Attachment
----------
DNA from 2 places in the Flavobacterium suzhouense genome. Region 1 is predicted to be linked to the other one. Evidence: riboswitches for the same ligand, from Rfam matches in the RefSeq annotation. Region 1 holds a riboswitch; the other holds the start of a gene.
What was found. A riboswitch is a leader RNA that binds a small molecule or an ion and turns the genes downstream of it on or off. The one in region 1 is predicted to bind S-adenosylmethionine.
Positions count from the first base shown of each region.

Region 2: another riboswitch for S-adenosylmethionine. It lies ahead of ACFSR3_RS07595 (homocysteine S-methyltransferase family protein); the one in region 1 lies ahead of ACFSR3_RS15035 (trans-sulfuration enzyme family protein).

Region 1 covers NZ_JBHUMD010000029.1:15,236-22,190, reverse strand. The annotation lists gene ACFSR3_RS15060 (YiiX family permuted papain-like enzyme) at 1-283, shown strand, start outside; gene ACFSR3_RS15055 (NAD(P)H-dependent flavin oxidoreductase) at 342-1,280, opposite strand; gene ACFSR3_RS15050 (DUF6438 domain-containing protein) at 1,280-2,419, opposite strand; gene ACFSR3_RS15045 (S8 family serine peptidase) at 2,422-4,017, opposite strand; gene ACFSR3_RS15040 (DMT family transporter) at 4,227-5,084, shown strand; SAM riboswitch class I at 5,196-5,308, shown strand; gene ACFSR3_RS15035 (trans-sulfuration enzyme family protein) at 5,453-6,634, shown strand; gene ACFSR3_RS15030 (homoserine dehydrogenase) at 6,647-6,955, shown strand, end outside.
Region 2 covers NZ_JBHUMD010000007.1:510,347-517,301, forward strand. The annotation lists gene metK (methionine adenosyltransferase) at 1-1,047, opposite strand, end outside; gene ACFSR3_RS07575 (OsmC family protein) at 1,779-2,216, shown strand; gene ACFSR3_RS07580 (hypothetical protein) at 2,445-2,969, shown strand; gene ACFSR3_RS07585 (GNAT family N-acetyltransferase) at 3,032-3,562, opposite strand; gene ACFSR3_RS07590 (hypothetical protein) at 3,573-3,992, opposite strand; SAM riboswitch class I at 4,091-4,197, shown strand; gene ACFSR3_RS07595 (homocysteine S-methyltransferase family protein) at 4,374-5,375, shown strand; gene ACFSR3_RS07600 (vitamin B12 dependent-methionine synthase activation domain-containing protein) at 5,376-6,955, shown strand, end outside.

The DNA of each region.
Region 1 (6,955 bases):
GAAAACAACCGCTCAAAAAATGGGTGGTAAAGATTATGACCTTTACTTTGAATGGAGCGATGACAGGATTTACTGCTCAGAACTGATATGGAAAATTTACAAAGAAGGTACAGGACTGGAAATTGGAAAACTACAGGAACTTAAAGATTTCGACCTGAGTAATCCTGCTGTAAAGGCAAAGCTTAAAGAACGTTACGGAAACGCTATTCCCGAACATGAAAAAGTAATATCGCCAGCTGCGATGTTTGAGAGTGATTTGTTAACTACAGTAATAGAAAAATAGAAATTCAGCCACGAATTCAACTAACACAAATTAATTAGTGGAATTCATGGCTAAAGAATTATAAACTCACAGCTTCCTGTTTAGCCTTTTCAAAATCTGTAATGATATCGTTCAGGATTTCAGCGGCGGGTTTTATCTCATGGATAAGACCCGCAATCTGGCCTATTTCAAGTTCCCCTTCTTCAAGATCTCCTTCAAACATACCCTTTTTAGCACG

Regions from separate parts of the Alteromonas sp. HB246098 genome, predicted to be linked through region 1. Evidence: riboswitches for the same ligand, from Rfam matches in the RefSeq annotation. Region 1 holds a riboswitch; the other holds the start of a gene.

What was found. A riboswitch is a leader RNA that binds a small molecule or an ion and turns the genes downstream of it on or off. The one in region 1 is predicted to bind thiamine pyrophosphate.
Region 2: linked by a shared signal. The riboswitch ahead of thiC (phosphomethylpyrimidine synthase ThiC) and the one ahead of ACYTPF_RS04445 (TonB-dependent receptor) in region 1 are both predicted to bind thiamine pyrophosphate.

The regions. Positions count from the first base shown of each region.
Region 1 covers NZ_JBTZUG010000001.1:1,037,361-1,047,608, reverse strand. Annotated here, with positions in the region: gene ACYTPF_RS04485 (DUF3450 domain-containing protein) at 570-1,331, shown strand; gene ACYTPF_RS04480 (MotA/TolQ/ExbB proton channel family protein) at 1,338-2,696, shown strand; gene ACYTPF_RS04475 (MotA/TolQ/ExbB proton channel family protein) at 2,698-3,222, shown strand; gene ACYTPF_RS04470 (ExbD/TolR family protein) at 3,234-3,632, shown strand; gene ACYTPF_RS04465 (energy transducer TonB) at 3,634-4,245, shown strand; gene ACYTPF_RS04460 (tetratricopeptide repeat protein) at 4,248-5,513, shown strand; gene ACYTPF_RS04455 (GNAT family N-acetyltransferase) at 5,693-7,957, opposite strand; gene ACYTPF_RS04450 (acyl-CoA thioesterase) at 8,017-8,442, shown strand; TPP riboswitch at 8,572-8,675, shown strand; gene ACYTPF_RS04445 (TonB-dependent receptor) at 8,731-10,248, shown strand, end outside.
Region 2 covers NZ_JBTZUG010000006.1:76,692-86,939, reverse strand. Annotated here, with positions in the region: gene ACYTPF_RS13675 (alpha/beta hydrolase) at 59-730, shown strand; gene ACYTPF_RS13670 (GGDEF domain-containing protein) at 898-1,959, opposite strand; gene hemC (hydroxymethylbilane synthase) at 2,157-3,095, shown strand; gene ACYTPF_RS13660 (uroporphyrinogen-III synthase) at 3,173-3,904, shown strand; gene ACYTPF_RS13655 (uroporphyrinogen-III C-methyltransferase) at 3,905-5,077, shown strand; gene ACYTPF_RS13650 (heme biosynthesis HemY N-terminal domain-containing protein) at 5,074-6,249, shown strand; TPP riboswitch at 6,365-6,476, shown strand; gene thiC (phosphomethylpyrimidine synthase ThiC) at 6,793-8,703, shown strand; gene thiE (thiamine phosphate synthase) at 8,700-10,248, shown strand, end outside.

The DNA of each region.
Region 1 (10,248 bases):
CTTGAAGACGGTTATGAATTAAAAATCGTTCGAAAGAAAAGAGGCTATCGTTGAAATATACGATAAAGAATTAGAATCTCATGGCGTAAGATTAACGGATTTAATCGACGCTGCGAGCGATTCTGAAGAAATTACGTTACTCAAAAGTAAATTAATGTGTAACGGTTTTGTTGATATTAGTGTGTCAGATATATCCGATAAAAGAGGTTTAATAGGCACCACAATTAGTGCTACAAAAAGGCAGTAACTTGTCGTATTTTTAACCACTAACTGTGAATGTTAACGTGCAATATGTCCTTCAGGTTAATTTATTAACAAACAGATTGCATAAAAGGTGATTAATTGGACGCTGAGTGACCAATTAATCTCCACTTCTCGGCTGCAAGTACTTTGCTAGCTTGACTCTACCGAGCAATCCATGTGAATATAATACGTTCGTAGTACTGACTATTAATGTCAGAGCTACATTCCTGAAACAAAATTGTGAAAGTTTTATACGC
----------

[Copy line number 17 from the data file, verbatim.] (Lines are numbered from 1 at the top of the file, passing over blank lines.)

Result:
Region 1 (10,248 bases):